Azi and the two brothers headed for Neche’s home. He lived not too far from the village’s Square, which was a not up to a hundred and fifty meters from Azi’s house. He was a man known to have travelled wide, through various communities and was believed to be an epitome of knowledge. He was old and walked with a staff, yet his sight and hearing were as clear as the skies. As an elder, the youths usually came to him for counsel, and he owned reputation for his words.

When they came to, he was home, his wife and son away. He took them in and made them sit on the floor like children about to be told moonlight tales. “So tell me, what may I do for you three?” He said. “Something tells me you are not here to hear an old man speak of his experiences and how ignorant everyone else seems to be getting.”

The three looked at each other. Ọnyà already felt this was not entirely a good idea. Chilaka figured that maybe, just maybe, they might not have in full, thought any of this through. Questions asked could lead them into lies needing more lies to cover up, and eventually putting them in awkward situations. He knew certainly he was not going to like Neche knowing a thing about his current, yet to be identified, predicament.

Azi heaved. He reached for the sack they had come with and out of it brought out the wood-sheet, then handed it to Neche. The old man looked at it, confused. And he remained so in countenance for a minute. Azi turned to Chilaka, puzzled. Why was he not talking? And why did he have such look on his face as though he understood the writings and it spelt something horrific?

“Where did you get this? How did you get it?” He looked at them, seriousness on his face even as he rose to his feet. “Who wrote this?”

Fear gripped Ọnyà by the throat and squeezed. He felt his body quiver, laden with worry. He knew this was a bad idea. No one just listened to him, ever. His fingers began fondling one another as he noticed the same worry on Chilaka.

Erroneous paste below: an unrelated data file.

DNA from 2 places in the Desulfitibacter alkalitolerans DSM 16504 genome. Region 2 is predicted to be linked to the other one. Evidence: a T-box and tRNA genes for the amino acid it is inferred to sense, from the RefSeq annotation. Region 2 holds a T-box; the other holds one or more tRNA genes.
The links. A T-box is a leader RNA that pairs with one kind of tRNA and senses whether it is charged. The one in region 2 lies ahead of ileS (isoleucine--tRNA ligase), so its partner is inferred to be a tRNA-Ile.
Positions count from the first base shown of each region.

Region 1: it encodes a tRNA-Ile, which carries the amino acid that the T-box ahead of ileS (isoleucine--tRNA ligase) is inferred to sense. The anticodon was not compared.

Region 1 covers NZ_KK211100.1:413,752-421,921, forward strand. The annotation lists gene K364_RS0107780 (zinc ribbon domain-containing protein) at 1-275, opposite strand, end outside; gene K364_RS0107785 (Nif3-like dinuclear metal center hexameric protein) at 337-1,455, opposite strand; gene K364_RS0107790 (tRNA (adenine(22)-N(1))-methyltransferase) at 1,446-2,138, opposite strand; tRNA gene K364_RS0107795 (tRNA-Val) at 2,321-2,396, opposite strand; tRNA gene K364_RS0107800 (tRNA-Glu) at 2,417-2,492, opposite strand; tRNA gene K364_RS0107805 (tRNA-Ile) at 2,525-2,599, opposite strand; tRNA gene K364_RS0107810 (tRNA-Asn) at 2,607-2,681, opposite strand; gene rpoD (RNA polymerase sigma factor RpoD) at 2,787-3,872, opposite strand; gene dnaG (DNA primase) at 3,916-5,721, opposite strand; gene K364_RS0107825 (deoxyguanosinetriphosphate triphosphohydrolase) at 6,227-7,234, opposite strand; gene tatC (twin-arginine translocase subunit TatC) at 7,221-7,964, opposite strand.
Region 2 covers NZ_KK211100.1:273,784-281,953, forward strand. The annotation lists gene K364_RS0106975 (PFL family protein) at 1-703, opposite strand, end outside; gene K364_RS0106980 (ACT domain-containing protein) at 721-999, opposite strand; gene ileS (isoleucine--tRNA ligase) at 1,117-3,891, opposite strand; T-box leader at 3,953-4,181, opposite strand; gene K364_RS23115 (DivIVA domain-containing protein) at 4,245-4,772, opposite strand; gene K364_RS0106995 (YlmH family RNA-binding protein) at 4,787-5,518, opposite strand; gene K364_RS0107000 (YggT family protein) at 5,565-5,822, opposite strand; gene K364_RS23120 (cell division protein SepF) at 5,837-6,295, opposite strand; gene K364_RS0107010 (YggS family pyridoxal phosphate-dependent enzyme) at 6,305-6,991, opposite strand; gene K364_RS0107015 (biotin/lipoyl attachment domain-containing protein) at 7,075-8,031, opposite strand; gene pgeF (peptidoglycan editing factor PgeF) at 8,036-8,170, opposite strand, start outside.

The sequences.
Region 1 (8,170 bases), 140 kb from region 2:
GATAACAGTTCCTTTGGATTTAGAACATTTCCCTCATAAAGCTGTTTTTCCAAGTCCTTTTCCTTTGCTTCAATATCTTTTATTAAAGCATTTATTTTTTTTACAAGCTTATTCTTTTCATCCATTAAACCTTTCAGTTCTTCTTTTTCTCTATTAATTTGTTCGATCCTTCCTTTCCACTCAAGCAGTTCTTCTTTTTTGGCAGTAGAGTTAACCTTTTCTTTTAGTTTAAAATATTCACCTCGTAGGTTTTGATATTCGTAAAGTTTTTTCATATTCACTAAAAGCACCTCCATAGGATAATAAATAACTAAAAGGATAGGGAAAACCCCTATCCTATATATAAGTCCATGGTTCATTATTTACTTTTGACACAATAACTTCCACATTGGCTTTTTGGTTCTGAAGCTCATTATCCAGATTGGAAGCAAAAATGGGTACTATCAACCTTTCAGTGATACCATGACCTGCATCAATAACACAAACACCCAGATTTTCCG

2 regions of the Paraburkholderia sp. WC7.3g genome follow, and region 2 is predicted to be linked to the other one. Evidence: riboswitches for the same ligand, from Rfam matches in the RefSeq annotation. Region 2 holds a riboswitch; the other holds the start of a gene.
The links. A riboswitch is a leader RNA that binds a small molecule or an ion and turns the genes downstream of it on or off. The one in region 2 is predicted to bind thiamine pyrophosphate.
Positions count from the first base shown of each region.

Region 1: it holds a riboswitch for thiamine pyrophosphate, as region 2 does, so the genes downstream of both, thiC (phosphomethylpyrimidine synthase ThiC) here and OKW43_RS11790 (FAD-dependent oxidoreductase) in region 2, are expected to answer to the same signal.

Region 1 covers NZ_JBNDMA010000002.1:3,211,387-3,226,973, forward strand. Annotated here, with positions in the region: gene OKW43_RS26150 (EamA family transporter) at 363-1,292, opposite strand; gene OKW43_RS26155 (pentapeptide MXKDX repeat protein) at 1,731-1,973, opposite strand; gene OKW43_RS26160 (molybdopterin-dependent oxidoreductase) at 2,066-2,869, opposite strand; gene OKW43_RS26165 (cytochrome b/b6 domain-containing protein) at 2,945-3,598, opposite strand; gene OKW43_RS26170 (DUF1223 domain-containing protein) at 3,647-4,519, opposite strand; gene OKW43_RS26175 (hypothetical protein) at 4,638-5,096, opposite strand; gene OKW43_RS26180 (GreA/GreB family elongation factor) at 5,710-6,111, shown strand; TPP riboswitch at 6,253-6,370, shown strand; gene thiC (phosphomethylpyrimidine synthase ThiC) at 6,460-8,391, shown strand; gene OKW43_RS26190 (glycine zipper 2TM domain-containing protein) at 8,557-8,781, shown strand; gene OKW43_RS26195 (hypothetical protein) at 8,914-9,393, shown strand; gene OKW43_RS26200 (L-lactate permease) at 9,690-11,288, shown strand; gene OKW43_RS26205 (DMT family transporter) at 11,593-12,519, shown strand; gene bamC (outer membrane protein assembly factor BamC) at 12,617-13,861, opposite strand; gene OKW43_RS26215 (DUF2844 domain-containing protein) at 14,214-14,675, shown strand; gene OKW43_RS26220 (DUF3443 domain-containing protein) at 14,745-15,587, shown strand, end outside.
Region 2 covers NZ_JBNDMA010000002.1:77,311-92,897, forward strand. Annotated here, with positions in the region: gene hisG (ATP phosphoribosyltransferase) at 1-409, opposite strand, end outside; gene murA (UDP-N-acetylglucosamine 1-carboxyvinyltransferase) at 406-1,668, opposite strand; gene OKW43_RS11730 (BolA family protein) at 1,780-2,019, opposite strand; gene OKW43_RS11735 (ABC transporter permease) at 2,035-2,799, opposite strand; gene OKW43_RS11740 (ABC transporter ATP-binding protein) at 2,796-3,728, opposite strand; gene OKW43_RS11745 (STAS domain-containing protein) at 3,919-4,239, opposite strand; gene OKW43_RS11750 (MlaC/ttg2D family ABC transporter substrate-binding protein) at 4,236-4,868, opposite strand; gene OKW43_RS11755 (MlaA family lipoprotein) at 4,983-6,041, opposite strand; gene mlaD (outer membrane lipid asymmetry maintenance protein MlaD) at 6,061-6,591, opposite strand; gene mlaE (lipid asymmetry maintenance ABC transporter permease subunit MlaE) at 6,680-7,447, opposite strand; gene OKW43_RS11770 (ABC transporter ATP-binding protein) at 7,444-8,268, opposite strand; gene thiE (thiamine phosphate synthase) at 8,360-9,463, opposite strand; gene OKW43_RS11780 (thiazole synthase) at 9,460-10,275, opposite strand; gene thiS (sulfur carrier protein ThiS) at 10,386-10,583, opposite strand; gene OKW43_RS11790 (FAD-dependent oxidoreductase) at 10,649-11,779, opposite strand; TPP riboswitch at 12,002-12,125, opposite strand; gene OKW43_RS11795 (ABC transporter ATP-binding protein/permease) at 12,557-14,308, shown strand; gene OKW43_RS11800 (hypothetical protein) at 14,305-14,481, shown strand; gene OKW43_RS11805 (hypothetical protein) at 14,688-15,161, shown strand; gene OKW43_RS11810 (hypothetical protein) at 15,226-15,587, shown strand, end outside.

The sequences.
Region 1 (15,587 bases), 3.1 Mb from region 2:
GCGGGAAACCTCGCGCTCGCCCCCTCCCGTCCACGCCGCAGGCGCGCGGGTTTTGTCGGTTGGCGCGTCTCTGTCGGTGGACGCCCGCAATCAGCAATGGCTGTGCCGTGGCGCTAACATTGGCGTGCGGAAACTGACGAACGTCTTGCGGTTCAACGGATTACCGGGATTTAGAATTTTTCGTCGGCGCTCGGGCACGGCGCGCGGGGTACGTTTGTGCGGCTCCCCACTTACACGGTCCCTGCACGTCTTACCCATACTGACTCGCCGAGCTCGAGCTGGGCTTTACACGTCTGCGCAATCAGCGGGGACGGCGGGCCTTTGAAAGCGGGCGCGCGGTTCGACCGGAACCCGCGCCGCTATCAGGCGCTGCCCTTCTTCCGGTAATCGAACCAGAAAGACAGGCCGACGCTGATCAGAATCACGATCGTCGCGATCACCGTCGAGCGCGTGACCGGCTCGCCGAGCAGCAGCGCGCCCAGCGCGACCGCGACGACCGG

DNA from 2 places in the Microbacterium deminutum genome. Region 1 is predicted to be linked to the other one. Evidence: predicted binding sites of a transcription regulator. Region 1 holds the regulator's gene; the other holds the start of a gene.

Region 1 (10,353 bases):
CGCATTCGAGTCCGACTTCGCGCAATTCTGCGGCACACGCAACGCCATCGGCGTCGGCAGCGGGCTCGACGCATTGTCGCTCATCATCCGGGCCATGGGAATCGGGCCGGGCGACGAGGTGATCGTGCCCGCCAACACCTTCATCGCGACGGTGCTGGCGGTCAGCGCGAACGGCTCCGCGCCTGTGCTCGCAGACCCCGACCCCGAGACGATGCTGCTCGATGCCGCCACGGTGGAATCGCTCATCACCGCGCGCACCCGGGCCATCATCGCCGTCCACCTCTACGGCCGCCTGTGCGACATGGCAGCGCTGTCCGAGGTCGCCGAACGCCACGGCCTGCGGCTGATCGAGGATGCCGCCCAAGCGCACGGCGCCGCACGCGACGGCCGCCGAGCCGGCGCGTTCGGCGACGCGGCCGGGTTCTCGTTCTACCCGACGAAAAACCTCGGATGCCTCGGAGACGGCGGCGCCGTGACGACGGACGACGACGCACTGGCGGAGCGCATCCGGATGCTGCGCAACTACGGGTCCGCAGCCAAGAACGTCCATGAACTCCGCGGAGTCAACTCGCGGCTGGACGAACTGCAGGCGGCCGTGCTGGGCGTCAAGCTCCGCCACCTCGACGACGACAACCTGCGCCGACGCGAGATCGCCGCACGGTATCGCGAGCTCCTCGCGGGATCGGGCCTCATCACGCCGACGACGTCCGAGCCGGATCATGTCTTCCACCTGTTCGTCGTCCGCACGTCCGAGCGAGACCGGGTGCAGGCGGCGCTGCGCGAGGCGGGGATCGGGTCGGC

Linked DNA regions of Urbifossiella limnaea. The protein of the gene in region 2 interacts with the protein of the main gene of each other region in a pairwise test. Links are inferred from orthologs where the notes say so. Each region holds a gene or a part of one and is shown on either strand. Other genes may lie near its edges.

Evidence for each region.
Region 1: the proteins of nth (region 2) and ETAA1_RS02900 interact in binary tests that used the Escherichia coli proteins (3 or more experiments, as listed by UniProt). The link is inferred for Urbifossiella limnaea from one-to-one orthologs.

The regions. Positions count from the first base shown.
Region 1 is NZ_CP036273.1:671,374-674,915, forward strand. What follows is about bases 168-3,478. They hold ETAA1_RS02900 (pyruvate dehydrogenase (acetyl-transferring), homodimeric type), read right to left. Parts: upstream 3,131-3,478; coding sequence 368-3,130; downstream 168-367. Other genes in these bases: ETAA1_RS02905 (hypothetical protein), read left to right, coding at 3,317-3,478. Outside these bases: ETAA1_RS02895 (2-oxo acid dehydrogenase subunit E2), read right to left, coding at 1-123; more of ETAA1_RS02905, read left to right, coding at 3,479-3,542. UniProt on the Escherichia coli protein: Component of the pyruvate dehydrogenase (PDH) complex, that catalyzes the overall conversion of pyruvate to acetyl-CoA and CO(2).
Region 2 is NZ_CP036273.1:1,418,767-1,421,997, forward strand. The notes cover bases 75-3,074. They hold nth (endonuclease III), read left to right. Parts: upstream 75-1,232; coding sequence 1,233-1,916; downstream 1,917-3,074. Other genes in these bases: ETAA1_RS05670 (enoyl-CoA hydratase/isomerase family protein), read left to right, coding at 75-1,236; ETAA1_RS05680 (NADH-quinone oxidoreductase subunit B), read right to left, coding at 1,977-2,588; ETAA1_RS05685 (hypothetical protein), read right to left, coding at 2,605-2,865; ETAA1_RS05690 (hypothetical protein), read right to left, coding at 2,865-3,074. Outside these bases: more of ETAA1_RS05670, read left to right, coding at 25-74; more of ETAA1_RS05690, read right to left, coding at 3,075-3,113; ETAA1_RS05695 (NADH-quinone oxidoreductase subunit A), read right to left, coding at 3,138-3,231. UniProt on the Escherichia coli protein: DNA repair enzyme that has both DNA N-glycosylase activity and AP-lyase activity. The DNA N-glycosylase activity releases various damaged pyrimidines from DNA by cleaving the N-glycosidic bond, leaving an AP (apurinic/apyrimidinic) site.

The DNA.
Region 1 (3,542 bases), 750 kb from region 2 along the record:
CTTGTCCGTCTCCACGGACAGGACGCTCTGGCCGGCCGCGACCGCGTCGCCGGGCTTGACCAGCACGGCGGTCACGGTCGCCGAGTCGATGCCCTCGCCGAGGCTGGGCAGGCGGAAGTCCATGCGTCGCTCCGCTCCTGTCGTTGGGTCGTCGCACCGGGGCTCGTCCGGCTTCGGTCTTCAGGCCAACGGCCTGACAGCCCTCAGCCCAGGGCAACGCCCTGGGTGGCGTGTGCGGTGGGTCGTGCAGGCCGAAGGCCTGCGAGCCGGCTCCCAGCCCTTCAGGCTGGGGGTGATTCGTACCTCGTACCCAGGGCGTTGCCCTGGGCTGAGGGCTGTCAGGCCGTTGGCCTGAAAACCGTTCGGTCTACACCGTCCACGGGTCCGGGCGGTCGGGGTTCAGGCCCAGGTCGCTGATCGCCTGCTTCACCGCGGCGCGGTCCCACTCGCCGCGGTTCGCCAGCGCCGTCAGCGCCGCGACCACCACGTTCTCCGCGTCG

“I um — we err—” Chilaka stuttered, gulped. The look on the old man was steep and deeply rooted in his heart. Like conviction. He could feel it from where he sat.

“I dreamt about it last night.” Ọnyà cut it in almost immediately so much that only someone who didn’t know him would have not seen the anxiety.

That made sense, Azi thought. Ọnyà might have just saved them some time to get their acts together.

“That makes no sense.” The old man hissed. He walked to an old wooden box and began pulling out woodsheets, some bigger than others, some smaller than small. And just near the bottom, he picked out one, then another. The boys could see a smear of relief in his eyes, and even more, a haste and curiosity making way for his face. He walked up to his seat and sat, picking Azi’s woodsheet and pitting it against the bigger and older ones he had brought forth. They watched his eyes widen.

“Impossible.” He muttered.

“Um, father, would you perhaps mind sharing your knowledge with us?” Azi shrugged. Chilaka nudged him to best keep quiet.

“Which one of you had the said dream?” He said, eyes on Ọnyà who had suggested the ridiculous plausibility.

Almost immediately, Ọnyà was certain saying he was the one, would lead him into trouble. And without thought he pointed at Chilaka. Chilaka’s face furrowed in anger, then turned to meet the old man’s face.

The old man sighed. “Maybe I would get the truth out of you then,” His eyes locked with Chilaka, and could see the visible sweat trickling down his temple. “But before that, let me tell you a story my grandmother told me was told by her father. A tale prominent during their times.”

Chilaka, Ọnyà and Azi looked at one another, then at the man as he dropped both woodsheets before them. Looking at it, Neche’s sheet had five symbols written on it, and of the five, Chilaka could like Azi recognised two. One was similar to what is on Ọnyà’s shoulder, and the other, one of many on him.